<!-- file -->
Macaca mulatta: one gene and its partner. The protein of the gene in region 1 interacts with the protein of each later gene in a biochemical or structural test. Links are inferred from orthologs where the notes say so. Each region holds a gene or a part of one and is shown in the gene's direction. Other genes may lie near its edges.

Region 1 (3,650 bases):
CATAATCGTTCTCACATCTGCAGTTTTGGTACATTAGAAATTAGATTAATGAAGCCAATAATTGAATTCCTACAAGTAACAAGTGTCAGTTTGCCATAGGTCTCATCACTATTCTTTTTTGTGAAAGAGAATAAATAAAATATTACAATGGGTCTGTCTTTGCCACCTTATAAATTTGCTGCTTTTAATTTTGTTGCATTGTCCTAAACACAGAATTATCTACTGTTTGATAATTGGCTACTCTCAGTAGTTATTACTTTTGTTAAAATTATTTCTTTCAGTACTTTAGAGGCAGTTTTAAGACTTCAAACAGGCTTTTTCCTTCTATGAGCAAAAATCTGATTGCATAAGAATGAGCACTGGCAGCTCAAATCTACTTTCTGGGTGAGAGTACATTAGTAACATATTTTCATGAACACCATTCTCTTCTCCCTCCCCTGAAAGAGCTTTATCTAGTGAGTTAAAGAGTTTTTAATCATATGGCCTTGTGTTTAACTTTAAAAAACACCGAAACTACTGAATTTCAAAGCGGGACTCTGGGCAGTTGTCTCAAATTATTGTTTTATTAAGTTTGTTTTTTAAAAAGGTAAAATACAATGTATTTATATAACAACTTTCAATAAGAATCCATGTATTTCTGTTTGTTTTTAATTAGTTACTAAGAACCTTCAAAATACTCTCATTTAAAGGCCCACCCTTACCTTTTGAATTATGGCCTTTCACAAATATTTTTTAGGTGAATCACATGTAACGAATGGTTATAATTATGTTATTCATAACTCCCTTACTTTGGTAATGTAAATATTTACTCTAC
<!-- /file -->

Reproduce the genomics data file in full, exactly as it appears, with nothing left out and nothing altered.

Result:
Macaca mulatta: one gene and its partner. The protein of the gene in region 1 interacts with the protein of each later gene in a biochemical or structural test. Links are inferred from orthologs where the notes say so. Each region holds a gene or a part of one and is shown in the gene's direction. Other genes may lie near its edges.

Region 1 (3,650 bases):
CATAATCGTTCTCACATCTGCAGTTTTGGTACATTAGAAATTAGATTAATGAAGCCAATAATTGAATTCCTACAAGTAACAAGTGTCAGTTTGCCATAGGTCTCATCACTATTCTTTTTTGTGAAAGAGAATAAATAAAATATTACAATGGGTCTGTCTTTGCCACCTTATAAATTTGCTGCTTTTAATTTTGTTGCATTGTCCTAAACACAGAATTATCTACTGTTTGATAATTGGCTACTCTCAGTAGTTATTACTTTTGTTAAAATTATTTCTTTCAGTACTTTAGAGGCAGTTTTAAGACTTCAAACAGGCTTTTTCCTTCTATGAGCAAAAATCTGATTGCATAAGAATGAGCACTGGCAGCTCAAATCTACTTTCTGGGTGAGAGTACATTAGTAACATATTTTCATGAACACCATTCTCTTCTCCCTCCCCTGAAAGAGCTTTATCTAGTGAGTTAAAGAGTTTTTAATCATATGGCCTTGTGTTTAACTTTAAAAAACACCGAAACTACTGAATTTCAAAGCGGGACTCTGGGCAGTTGTCTCAAATTATTGTTTTATTAAGTTTGTTTTTTAAAAAGGTAAAATACAATGTATTTATATAACAACTTTCAATAAGAATCCATGTATTTCTGTTTGTTTTTAATTAGTTACTAAGAACCTTCAAAATACTCTCATTTAAAGGCCCACCCTTACCTTTTGAATTATGGCCTTTCACAAATATTTTTTAGGTGAATCACATGTAACGAATGGTTATAATTATGTTATTCATAACTCCCTTACTTTGGTAATGTAAATATTTACTCTAC